Many of us were introduced to the concept of holacracy by way of Zappos, which famously began phasing in this management model—or non-management model, as it were—in 2013.
Zappos’ adoption of holacracy—which eliminates managers and distributes authority among sovereign, self-organizing teams—was greeted by observers as a big and bold step. The move might have seemed even more radical had it been made by most any CEO not named Tony Hsieh.
In his 15 years at the helm of the Las Vegas-based online shoe and clothing store, Hsieh has earned a reputation for employing innovative and unconventional people practices. His progressive approach has worked too, as Zappos has become an online retail giant and one of Fortune’s “100 Best Companies to Work For.”
It’s no secret, however, that holacracy hasn’t been universally embraced by the Zappos workforce.
This past April 8, Hsieh sent a memo notifying his approximately 1,500 employees that the organization would be accelerating its implementation of the holacracy system, which Hsieh felt wasn’t moving quickly enough. The following month, the company reported that 210 workers would be leaving voluntarily, rather than sticking around to see how this whole holacracy thing works out.
Fast forward eight months, and it seems that many Zappos employees still aren’t sold.
A recent Atlantic article reports that 18 percent of Zappos’ staff has taken buyouts in the last 10 months, bringing the company’s 2015 turnover rate to 30 percent—10 percent above Zappos’ typical annual attrition rate.
The same piece delves into the possible reasons why this new manager-free structure may be driving workers away, and concludes that the system might be doing as much to confuse employees as it is to empower them.
To wit: Atlantic Associate Editor Bourree Lam references a 2015 New York Times article in which payroll employees shared their struggles in determining salaries once holacracy was put in place and job titles were effectively abolished at Zappos.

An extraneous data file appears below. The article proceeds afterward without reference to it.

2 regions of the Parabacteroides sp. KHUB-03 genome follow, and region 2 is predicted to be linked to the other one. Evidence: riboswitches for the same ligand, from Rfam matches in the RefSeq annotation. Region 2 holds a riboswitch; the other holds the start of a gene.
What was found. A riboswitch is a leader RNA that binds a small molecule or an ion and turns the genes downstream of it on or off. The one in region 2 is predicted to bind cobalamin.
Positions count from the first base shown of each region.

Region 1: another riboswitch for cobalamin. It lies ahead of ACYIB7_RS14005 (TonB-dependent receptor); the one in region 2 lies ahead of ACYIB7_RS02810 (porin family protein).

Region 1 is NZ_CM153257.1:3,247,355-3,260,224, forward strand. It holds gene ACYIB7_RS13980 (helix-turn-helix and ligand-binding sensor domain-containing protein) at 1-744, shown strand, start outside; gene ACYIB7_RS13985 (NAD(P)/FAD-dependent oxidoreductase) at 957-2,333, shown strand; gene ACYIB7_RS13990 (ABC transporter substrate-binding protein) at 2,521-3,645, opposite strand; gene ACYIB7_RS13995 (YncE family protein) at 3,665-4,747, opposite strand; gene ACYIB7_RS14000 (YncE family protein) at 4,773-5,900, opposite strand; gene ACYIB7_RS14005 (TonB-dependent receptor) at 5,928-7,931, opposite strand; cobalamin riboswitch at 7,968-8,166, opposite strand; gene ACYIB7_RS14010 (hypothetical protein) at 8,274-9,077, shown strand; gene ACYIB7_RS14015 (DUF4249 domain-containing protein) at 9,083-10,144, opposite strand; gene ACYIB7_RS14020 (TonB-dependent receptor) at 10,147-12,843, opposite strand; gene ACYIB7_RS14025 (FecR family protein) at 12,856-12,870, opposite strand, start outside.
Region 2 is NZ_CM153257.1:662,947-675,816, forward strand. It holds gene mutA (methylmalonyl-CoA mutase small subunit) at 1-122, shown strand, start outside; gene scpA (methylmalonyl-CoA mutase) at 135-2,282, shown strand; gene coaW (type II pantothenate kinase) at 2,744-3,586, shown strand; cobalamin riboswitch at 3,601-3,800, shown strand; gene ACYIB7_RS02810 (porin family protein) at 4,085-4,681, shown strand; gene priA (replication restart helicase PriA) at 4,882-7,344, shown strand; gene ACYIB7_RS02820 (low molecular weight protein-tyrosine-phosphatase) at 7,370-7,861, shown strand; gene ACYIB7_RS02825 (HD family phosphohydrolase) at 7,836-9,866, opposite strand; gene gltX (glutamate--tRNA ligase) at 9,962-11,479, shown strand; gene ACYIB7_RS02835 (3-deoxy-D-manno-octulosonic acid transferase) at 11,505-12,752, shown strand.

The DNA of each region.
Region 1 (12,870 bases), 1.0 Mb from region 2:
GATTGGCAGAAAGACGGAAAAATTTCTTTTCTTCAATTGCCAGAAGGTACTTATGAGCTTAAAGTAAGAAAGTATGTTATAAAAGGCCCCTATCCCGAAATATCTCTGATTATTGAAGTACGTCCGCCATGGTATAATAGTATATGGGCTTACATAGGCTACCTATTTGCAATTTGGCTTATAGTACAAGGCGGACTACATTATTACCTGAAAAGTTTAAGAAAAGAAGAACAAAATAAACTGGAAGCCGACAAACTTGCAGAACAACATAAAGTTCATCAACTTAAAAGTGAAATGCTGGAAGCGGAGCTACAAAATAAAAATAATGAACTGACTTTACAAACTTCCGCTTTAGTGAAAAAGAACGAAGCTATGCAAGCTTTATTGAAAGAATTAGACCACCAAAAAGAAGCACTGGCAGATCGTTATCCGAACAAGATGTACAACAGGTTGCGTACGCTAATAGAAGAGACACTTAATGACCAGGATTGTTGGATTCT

For its part, Zappos maintains that holacracy and its disdain for traditional hierarchies has had little bearing on recent turnover rates.
In fact, a Jan. 15 statement posits that last year saw employees leaving in larger-than-usual numbers “not because of anything related to holacracy or Teal, but because the economics of the offer were too good to pass up.”
(“Teal,” if you’re wondering, is the state of self-organization that author Frederic Laloux describes in his 2014 book Reinventing Organizations. Within Zappos, the “Teal Offer” is a version of the company’s long-standing proposal in which employees who aren’t 100 percent on board with the organization’s plans for the future can opt for a buyout. In the aforementioned memo, Hsieh announced that those who felt the new self-management style wasn’t for them would be offered at least three months’ severance if they chose to leave.)
According to this statement, the company says the 10 percent spike in turnover in 2015 “was mostly due to us giving long-time employees the opportunity to pursue their dreams.”
For example, some long-time employees were offered more than a year of severance or one month for every year worked, whichever was greater. Meanwhile, other veteran workers were offered the same severance, as well as the chance to rejoin Zappos after 12 months, which “allowed people the opportunity to pursue their new startup ideas, or take time off to take care of that sick relative, for example.”
That may smell a bit like spin, but Zappos maintains that the number of employees who have taken “The Offer” is in line with what the company expected.
Be that as it may, the retailer has certainly taken a hit since adopting holacracy, losing more than 200 workers and evidently ruffling the feathers of at least some who stayed.
It will be interesting to see how, if at all, the hoopla surrounding holacracy affects Zappos’ employment brand beyond the short-term. Given Hsieh’s track record, I think it’s a safe bet that Zappos will fully recover. Lam seems to agree.
“ … It’s clear,” she writes, “that Zappos is going through a rough transition—one that it anticipated, and one that could make it stronger in the end.”
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